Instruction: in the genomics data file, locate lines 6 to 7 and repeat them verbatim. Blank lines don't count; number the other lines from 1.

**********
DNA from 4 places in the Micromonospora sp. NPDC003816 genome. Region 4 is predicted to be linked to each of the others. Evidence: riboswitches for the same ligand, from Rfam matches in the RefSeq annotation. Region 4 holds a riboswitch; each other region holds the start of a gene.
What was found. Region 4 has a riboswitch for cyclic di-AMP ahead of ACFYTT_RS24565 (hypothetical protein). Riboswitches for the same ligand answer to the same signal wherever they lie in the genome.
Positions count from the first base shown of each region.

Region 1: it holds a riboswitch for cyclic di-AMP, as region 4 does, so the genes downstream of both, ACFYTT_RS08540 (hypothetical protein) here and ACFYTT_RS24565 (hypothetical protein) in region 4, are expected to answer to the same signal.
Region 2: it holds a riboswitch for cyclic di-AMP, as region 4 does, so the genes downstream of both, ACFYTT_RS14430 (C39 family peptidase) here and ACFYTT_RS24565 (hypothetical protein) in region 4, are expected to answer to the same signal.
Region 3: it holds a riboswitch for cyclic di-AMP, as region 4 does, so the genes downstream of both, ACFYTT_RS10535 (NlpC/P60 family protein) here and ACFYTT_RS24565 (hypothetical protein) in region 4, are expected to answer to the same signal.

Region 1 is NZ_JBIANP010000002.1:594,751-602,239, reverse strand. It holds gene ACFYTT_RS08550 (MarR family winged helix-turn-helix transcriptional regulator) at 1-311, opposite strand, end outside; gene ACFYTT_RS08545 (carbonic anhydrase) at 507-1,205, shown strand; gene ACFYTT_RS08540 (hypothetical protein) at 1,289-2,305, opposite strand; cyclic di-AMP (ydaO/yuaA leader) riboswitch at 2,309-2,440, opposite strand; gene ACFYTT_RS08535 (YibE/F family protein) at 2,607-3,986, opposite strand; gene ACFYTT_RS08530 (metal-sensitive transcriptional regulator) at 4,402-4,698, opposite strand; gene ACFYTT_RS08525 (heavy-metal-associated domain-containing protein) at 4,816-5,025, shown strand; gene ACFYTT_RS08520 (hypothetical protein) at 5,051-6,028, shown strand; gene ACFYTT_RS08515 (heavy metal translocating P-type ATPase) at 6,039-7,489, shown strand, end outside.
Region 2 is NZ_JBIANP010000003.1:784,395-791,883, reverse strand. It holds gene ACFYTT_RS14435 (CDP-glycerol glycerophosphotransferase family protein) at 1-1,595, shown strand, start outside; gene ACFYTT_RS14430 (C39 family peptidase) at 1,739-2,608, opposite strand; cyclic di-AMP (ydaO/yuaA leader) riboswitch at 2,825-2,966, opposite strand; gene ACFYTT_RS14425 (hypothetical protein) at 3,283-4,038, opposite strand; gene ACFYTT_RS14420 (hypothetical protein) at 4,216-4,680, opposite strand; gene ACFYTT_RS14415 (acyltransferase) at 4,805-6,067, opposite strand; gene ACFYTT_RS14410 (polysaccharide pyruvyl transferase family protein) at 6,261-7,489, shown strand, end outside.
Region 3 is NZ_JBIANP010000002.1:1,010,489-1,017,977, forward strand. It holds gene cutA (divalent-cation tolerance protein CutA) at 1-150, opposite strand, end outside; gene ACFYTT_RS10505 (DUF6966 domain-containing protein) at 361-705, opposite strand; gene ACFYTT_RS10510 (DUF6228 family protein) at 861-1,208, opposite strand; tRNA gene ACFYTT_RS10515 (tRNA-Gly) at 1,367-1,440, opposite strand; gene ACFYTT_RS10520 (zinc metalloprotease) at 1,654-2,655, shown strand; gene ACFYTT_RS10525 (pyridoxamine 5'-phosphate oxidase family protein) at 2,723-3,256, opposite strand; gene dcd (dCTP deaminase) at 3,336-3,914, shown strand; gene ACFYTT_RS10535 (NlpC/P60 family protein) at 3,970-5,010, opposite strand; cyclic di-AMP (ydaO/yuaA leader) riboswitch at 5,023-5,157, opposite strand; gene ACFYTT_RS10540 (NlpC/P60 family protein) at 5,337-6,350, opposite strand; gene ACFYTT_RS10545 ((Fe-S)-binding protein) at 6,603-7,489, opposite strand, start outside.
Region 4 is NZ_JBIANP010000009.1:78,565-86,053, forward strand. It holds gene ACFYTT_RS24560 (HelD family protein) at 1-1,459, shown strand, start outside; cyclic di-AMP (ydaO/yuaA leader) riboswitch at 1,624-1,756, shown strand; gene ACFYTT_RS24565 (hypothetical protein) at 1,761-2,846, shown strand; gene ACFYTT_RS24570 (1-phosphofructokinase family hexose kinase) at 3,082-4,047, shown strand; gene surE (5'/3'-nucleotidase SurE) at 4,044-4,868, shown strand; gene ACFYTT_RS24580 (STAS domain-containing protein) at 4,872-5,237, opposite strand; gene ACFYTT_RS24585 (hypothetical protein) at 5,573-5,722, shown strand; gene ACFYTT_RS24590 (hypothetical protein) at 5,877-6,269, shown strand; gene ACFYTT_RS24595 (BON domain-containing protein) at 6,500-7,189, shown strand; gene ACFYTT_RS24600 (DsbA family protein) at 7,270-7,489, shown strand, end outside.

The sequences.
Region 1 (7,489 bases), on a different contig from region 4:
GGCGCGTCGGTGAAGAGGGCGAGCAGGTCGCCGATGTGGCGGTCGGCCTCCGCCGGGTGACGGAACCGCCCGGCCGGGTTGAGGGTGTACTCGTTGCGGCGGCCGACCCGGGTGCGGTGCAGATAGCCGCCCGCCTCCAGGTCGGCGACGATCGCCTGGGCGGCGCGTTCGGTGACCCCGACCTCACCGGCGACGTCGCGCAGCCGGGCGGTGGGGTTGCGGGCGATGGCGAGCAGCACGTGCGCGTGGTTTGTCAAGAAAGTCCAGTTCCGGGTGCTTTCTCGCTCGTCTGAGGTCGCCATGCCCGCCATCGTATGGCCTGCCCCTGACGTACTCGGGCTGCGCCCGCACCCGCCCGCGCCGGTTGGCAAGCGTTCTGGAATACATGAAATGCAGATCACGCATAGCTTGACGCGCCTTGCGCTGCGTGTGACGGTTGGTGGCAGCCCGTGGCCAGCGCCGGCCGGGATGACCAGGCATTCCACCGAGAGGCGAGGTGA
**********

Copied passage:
Region 3: it holds a riboswitch for cyclic di-AMP, as region 4 does, so the genes downstream of both, ACFYTT_RS10535 (NlpC/P60 family protein) here and ACFYTT_RS24565 (hypothetical protein) in region 4, are expected to answer to the same signal.

Region 1 is NZ_JBIANP010000002.1:594,751-602,239, reverse strand. It holds gene ACFYTT_RS08550 (MarR family winged helix-turn-helix transcriptional regulator) at 1-311, opposite strand, end outside; gene ACFYTT_RS08545 (carbonic anhydrase) at 507-1,205, shown strand; gene ACFYTT_RS08540 (hypothetical protein) at 1,289-2,305, opposite strand; cyclic di-AMP (ydaO/yuaA leader) riboswitch at 2,309-2,440, opposite strand; gene ACFYTT_RS08535 (YibE/F family protein) at 2,607-3,986, opposite strand; gene ACFYTT_RS08530 (metal-sensitive transcriptional regulator) at 4,402-4,698, opposite strand; gene ACFYTT_RS08525 (heavy-metal-associated domain-containing protein) at 4,816-5,025, shown strand; gene ACFYTT_RS08520 (hypothetical protein) at 5,051-6,028, shown strand; gene ACFYTT_RS08515 (heavy metal translocating P-type ATPase) at 6,039-7,489, shown strand, end outside.